Dec 27, 2011 5 Comments ›› Pat Dollard
Local Latino community leaders and activists called for the resignation of Maricopa County Sheriff Joe Arpaio on Monday and asked that his officers change their tactics and stop what they call racial profiling.
Antonio Bustamante, a civil-rights attorney and director of Los Abogados, Arizona’s Hispanic Bar Association, said federal Judge Murray Snow’s ruling Friday is “monumentally important” because it confirms that officers are not authorized to pull anyone over if they think they are in the country illegally.
“Mere presence is not a crime,” said Bustamante, who sat at a long table inside El Portal, a downtown Phoenix Mexican restaurant.
Snow’s ruling will curtail the Maricopa County Sheriff’s Office’s ability to target illegal immigrants. It also gives thousands of Hispanics standing in a civil lawsuit that seeks to alter Arpaio’s immigration-enforcement efforts.
Arpaio was traveling Monday and wasn’t able to comment, said a spokesman.
Arpaio’s attorney said last week that he plans to appeal the injunction and that deputies will comply with the ruling while continuing to enforce immigration-related laws.
The group of Latino community leaders and activists gathered to herald the ruling, which gives every Latino stopped, questioned or detained by the Sheriff’s Office since January 2007 standing in the 4-year-old civil-rights lawsuit.
The judge’s ruling also bars all sheriff’s officers from arresting any person “only on knowledge or reasonable belief, without more, that the person is unlawfully present within the United States.”
Daniel Ortega, a Phoenix attorney who is board chair of the National Council of La Raza, said the ruling is about the protection of constitutional rights.
“It’s the right to be free,” said Ortega, who spoke in front of a painting of Martin Luther King Jr.
“Those of us who were U.S. residents were subject to his (Arpaio’s) illegal searches.”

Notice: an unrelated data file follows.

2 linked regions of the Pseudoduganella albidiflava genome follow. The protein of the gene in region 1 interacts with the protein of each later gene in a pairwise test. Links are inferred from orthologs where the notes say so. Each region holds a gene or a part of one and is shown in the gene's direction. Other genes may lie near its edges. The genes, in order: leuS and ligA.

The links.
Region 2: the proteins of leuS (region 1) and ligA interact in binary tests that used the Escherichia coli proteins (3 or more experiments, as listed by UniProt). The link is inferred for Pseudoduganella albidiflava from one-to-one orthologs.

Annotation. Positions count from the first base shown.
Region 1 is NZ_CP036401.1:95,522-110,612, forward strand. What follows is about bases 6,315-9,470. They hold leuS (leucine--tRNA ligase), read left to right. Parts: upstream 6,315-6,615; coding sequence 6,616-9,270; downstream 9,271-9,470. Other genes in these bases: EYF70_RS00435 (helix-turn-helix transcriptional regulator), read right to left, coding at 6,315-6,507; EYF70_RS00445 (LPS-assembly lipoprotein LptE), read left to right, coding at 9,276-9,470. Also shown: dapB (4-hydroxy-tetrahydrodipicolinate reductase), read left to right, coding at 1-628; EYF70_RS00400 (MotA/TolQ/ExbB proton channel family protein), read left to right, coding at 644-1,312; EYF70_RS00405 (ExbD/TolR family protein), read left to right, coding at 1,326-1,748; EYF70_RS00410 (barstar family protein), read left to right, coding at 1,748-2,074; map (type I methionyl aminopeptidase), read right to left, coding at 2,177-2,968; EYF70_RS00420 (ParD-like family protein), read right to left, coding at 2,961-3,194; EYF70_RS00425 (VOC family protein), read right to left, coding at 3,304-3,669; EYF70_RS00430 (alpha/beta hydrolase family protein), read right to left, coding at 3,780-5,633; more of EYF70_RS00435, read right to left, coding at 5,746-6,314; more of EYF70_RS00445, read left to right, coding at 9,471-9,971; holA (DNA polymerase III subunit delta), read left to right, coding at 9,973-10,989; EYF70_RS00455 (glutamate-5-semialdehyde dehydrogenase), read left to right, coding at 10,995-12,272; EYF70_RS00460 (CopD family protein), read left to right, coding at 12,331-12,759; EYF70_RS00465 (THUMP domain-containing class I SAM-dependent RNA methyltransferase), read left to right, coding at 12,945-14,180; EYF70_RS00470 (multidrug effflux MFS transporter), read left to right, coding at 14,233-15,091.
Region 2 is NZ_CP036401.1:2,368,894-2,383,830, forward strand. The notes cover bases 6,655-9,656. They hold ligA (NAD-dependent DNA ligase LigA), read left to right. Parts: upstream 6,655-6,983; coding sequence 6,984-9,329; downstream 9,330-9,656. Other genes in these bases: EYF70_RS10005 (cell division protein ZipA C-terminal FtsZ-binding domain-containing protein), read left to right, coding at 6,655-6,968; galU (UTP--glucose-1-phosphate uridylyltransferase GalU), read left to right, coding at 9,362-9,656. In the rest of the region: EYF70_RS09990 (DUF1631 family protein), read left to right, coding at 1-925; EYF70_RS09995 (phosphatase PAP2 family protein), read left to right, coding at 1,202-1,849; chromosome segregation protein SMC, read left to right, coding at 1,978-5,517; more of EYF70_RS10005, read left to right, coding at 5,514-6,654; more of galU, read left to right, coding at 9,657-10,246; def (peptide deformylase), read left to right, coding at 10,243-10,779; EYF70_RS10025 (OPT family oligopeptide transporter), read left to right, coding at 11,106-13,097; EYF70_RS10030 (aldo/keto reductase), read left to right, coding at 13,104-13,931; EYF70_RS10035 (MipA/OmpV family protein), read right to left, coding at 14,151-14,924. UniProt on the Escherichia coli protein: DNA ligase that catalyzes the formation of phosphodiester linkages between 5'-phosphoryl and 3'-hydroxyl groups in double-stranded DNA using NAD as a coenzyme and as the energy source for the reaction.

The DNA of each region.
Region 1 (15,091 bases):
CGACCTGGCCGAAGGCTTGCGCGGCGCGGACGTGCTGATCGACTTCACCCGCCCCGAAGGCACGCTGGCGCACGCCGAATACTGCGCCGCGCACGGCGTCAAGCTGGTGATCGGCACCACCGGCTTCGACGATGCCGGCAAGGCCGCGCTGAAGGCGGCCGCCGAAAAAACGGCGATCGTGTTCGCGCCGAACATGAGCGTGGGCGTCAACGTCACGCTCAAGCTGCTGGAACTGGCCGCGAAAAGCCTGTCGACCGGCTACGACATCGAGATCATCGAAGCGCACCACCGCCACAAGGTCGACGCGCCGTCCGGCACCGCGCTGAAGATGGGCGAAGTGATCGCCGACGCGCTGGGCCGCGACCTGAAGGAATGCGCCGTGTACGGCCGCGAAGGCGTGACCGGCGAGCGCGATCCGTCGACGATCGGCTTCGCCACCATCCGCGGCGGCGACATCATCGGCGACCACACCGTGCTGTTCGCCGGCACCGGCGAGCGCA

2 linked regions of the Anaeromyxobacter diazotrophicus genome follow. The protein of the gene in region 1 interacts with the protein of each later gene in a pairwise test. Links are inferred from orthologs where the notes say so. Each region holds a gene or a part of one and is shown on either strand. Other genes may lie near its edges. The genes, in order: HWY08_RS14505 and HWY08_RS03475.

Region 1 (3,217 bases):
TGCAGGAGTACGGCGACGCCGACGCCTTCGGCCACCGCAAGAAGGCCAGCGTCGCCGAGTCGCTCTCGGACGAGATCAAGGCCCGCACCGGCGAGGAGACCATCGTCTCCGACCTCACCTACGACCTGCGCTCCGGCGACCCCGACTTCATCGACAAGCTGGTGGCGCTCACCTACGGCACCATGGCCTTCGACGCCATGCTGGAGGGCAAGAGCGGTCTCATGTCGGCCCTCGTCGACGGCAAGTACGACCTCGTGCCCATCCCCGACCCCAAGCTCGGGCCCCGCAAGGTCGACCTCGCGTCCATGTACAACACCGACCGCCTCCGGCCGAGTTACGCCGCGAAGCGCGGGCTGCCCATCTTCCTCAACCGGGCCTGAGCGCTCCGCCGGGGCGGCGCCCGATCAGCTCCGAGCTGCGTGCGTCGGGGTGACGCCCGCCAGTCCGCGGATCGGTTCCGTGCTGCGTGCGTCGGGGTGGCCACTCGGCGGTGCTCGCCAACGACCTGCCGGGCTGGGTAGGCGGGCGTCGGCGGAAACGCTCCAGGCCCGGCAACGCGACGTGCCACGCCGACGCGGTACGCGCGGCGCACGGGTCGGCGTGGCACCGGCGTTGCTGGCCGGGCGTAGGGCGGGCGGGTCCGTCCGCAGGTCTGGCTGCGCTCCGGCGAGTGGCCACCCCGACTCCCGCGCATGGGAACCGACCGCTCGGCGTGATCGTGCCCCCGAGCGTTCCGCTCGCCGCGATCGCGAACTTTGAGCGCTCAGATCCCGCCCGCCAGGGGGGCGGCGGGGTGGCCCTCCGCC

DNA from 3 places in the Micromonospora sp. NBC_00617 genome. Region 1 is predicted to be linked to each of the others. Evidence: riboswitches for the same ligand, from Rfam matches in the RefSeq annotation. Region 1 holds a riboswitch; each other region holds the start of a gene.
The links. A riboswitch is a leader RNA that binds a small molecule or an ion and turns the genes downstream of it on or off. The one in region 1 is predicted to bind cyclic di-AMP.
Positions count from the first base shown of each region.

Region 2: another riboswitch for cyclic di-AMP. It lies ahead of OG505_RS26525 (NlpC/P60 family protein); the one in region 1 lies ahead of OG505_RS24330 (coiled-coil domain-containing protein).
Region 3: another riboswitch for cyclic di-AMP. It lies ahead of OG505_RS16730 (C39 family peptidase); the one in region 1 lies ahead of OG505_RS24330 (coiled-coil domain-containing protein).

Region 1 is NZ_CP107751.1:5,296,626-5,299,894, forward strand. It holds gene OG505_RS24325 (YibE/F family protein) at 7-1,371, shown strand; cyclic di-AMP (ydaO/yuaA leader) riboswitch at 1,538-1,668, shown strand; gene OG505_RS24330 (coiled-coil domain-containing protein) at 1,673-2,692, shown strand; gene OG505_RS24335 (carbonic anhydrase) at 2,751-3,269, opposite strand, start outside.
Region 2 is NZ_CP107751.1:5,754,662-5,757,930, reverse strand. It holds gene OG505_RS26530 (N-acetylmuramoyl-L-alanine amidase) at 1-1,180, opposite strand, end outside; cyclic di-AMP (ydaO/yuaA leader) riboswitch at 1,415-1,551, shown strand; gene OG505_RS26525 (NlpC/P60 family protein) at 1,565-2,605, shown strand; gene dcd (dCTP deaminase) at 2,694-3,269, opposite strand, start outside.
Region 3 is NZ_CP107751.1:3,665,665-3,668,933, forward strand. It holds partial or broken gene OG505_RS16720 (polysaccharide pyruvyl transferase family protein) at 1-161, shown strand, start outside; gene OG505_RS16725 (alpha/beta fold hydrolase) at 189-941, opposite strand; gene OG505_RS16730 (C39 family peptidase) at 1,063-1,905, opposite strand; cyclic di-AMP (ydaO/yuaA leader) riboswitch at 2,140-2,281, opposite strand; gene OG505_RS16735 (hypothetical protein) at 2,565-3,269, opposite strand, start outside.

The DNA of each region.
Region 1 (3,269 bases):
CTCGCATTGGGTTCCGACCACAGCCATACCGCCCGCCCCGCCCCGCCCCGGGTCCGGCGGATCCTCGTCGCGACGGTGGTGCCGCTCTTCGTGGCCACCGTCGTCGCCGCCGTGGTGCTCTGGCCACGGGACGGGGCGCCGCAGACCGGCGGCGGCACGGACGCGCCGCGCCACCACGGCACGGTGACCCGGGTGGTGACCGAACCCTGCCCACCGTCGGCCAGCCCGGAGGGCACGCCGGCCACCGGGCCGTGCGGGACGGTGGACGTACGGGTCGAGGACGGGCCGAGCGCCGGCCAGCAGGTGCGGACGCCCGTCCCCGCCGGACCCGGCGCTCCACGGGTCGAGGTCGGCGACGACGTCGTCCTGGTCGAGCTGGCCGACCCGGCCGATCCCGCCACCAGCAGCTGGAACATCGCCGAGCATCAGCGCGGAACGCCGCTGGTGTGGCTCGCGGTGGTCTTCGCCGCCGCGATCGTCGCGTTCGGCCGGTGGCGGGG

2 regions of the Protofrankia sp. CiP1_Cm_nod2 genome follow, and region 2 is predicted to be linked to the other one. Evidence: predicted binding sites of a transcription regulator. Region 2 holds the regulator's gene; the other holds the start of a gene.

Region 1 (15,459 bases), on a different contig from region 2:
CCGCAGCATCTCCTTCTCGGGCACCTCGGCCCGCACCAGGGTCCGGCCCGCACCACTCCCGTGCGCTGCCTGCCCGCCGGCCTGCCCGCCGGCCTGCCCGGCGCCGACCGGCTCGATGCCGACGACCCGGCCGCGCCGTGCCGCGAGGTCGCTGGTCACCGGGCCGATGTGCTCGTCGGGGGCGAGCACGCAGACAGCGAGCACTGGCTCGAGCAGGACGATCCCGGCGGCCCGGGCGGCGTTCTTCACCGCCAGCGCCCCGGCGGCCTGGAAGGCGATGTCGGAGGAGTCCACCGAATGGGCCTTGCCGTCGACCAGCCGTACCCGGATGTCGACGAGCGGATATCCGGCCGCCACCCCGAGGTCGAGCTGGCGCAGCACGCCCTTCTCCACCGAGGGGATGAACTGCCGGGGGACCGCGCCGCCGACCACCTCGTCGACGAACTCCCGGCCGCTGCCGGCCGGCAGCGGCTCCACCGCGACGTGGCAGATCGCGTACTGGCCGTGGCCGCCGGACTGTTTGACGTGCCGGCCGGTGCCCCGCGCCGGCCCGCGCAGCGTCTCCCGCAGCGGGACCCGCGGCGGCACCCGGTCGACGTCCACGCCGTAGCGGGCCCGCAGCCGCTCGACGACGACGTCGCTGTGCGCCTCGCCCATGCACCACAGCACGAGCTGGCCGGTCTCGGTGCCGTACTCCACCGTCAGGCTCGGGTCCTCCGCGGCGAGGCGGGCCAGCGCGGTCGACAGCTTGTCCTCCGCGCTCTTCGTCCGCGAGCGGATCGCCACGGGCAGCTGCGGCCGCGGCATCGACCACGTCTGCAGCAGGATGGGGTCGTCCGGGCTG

Ortega said Snow’s ruling meant that it has “snowed on Sheriff’s Arpaio’s racial-profiling parade.”
Lydia Guzman, executive director of the non-profit immigrant advocacy group Respect Respeto, said her group will continue to document stories such as those who said they were handcuffed for hours until they proved they were in the country legally.
“Sheriff Arpaio, we are watching you,” Guzman said.
State Sen. Steve Gallardo, D-Phoenix, said Arpaio has “done more damage” to the state than any other lawmaker and that Arpaio has “violated” the rights of many for “much too long.”
Gallardo asked that anyone who has been “violated” by Arpaio and his officers to stand up and tell their story.
Maricopa County Supervisor Mary Rose Wilcox said the “bottom line” is “things have to change.”
“Latinos will not be treated as second-class citizens,” said Wilcox, who co-owns El Portal restaurant with her husband, Earl.
She said Arpaio’s “violations” could have “tremendous consequences” on an estimated $150 million in federal money the state receives.
Wilcox will ask the Board of Supervisors to hold an executive session to seek advice from lawyers on what can be done so this federal money is not “jeopardized.”
“If Sheriff Arpaio doesn’t change, he must step down,” Wilcox said. “We will not stand for racial profiling.”
Arpaio has until Jan. 4 to submit a plan on how he will comply with the federal government.
Republic reporter JJ Hensley contributed to this article.